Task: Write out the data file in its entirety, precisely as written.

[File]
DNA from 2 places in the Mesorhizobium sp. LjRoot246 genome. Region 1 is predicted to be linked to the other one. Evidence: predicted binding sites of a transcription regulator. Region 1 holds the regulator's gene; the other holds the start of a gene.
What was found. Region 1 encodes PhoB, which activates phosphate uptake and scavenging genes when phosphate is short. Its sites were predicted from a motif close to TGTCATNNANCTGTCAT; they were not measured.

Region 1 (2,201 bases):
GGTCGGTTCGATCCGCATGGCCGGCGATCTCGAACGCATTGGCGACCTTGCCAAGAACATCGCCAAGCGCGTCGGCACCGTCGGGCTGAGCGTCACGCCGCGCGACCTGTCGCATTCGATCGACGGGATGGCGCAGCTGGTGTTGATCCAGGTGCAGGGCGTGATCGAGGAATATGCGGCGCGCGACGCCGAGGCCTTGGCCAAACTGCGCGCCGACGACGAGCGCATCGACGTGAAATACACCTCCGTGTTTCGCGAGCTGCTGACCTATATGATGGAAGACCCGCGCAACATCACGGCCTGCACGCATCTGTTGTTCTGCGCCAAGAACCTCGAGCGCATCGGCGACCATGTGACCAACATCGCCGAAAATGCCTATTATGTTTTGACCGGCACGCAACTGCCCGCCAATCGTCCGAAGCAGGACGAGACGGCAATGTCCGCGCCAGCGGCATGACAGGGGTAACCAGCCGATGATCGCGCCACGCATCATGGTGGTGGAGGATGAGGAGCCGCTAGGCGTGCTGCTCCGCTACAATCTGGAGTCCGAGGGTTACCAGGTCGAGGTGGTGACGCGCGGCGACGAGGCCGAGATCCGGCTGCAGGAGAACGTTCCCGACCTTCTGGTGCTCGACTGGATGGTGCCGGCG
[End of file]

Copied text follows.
DNA from 2 places in the Mesorhizobium sp. LjRoot246 genome. Region 1 is predicted to be linked to the other one. Evidence: predicted binding sites of a transcription regulator. Region 1 holds the regulator's gene; the other holds the start of a gene.
What was found. Region 1 encodes PhoB, which activates phosphate uptake and scavenging genes when phosphate is short. Its sites were predicted from a motif close to TGTCATNNANCTGTCAT; they were not measured.

Region 1 (2,201 bases):
GGTCGGTTCGATCCGCATGGCCGGCGATCTCGAACGCATTGGCGACCTTGCCAAGAACATCGCCAAGCGCGTCGGCACCGTCGGGCTGAGCGTCACGCCGCGCGACCTGTCGCATTCGATCGACGGGATGGCGCAGCTGGTGTTGATCCAGGTGCAGGGCGTGATCGAGGAATATGCGGCGCGCGACGCCGAGGCCTTGGCCAAACTGCGCGCCGACGACGAGCGCATCGACGTGAAATACACCTCCGTGTTTCGCGAGCTGCTGACCTATATGATGGAAGACCCGCGCAACATCACGGCCTGCACGCATCTGTTGTTCTGCGCCAAGAACCTCGAGCGCATCGGCGACCATGTGACCAACATCGCCGAAAATGCCTATTATGTTTTGACCGGCACGCAACTGCCCGCCAATCGTCCGAAGCAGGACGAGACGGCAATGTCCGCGCCAGCGGCATGACAGGGGTAACCAGCCGATGATCGCGCCACGCATCATGGTGGTGGAGGATGAGGAGCCGCTAGGCGTGCTGCTCCGCTACAATCTGGAGTCCGAGGGTTACCAGGTCGAGGTGGTGACGCGCGGCGACGAGGCCGAGATCCGGCTGCAGGAGAACGTTCCCGACCTTCTGGTGCTCGACTGGATGGTGCCGGCG